Because of new rules interpretations that will be a point of emphasis in the 2011-12 season, it will now be a little tougher for Thunder All-Star Kevin Durant to get to the free-throw line with the same frequency. Durant has attempted 2,487 free throws his first four seasons in the NBA — the third highest total in history for a player his age, trailing only LeBron James and Dwight Howard.
More than a few of Durant’s free-throw attempts have come off the so-called “rip” move, when the shooter swings the ball into a defender’s outstretched arm and attempts to shoot once contact is made. Durant excelled at the move, much to the delight of OKC fans and to the disdain of opponents. These will now be considered non-shooting fouls if contact begins before a player starts his shooting motion.
Here is a story on Durant’s “rip” move published last season in The Oklahoman.
Durant and others also draw multiple free throws while driving to the basket. Shooting fouls will now be called only if contact occurs after the player has begun his shooting motion and not after he has initiated his leap.
Several other rules changes will be introduced this season, as reported by Ric Bucher of ESPN The Magazine:
- Traveling in the post and on the perimeter will be a point of emphasis, with a player hopping off of and landing on the same foot viewed as an automatic violation. Referees will also consider locking or clamping an opponent’s arm or hand under the basket while battling for a rebound and discontinued or hesitation dribbles as automatic violations.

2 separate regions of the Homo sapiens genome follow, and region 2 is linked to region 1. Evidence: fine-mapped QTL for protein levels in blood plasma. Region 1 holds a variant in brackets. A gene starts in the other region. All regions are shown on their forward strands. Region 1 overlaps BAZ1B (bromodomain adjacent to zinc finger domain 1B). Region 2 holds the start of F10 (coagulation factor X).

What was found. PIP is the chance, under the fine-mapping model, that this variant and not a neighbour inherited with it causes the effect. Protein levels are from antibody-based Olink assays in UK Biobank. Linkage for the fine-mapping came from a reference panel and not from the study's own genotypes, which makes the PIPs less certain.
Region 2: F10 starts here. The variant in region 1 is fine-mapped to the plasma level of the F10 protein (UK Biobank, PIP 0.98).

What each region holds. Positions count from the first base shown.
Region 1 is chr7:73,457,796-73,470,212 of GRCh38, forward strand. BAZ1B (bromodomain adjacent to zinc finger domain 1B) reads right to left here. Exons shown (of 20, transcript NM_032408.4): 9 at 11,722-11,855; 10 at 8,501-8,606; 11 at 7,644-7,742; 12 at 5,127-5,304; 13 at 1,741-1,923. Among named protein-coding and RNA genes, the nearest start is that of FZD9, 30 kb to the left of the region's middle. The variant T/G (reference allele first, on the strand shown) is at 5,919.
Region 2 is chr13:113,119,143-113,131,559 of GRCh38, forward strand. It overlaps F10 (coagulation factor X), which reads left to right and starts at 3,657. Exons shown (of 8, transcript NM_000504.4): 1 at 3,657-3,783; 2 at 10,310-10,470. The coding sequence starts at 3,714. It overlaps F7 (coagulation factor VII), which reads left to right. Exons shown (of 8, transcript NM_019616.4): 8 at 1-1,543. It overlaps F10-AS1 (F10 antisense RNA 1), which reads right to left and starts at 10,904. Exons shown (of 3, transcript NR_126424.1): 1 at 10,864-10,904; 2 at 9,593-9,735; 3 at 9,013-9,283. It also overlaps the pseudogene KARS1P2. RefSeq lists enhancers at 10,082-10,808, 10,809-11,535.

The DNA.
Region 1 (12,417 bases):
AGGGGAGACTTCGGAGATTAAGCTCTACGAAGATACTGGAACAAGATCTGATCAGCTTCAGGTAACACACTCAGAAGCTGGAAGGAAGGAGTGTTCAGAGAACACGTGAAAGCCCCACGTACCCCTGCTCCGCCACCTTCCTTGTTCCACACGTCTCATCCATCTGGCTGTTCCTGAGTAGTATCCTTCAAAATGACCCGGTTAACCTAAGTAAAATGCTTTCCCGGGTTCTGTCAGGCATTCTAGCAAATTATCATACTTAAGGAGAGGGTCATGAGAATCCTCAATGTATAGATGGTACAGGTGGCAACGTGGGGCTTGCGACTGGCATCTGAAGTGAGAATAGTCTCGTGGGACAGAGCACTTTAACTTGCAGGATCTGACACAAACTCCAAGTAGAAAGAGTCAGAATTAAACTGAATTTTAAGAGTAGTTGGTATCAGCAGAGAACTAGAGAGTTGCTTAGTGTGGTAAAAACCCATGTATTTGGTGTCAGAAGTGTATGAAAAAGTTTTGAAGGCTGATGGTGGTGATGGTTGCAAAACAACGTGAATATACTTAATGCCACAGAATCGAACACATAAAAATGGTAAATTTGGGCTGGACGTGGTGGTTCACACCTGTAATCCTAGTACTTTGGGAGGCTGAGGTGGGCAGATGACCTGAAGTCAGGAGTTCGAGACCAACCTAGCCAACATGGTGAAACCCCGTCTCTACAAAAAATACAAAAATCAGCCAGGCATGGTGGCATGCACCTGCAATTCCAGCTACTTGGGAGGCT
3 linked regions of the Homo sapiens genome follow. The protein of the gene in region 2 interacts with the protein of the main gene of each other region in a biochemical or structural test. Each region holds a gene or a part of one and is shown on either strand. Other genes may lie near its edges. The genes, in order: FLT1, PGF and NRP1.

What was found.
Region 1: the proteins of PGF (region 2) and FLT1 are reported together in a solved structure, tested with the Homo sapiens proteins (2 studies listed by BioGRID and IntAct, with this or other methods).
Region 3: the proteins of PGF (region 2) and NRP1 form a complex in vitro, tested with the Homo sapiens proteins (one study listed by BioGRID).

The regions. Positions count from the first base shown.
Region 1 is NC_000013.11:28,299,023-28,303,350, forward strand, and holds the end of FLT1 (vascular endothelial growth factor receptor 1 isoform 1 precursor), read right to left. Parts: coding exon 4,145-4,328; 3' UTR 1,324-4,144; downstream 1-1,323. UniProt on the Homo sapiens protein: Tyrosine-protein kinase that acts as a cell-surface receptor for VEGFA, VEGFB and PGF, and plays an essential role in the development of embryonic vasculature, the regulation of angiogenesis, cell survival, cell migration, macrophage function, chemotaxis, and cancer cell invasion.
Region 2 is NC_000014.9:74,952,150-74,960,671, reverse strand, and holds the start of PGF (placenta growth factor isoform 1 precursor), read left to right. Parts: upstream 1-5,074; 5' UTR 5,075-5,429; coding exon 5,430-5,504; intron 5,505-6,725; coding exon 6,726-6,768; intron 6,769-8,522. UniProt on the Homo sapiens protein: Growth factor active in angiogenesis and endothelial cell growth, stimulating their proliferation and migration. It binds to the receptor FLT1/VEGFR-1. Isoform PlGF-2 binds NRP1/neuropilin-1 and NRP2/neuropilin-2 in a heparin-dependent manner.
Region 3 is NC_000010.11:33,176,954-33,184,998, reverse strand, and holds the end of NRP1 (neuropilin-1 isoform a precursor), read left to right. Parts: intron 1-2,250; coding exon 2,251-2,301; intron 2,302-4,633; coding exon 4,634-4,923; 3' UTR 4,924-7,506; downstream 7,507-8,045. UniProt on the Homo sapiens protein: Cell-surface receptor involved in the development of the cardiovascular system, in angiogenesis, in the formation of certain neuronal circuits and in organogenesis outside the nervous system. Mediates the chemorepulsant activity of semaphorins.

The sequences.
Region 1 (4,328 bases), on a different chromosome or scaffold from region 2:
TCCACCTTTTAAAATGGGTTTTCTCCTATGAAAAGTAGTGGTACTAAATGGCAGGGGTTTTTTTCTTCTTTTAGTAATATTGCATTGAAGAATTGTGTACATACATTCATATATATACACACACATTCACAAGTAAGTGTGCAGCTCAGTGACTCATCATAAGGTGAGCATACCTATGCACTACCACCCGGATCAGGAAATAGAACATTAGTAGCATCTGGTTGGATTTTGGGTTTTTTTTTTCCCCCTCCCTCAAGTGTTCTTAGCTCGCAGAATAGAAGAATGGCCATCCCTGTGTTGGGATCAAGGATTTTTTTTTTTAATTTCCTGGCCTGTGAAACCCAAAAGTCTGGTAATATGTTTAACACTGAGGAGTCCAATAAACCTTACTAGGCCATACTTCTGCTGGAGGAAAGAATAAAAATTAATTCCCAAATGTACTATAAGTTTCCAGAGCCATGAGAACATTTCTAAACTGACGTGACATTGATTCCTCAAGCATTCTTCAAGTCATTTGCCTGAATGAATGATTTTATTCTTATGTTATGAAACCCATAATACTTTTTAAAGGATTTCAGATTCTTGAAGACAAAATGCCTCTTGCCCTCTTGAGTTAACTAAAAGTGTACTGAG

- Substitutions will only be allowed before the final free throw of any trip to the line that is not for a technical or flagrant foul.
- Two horns will be sounded 15 seconds apart after every timeout. Teams whose players are not moving toward the court as soon as the second horn sounds will receive a delay-of-game warning.
- Instant replay will be utilized only during full timeouts, not 20-second timeouts, when necessary.
- Whether a player’s foot is on the 3-point line or midcourt line will be determined by where it last touched the floor, meaning a player could have a toe on the three-point line but if he leans back on his heels before he releases the ball a successful shot would be deemed a three-pointer.
- The eight-second backcourt violation will occur when the shot clock reaches 15 seconds, rather than 16. This is necessary because the 24-second shot clock will now be equipped to show 10ths for the final five seconds and work as a “true” clock. From a technical standpoint, the old shot clock began with 24.9 seconds and expired with .9 left. Now the clock will switch from 24 to 23 seconds after .1 second has expired.
- Referees will be vigilant about defenders making contact with offensive players when they’re in the air and fully extended attempting to score. In most cases, expect this kind of foul to draw a Flagrant Level 2, which is two free throws, possession of the ball and the defender being ejected. “That type of contact was a trend last season and it’s really dangerous,” said NBA vice president of basketball operations Stu Jackson.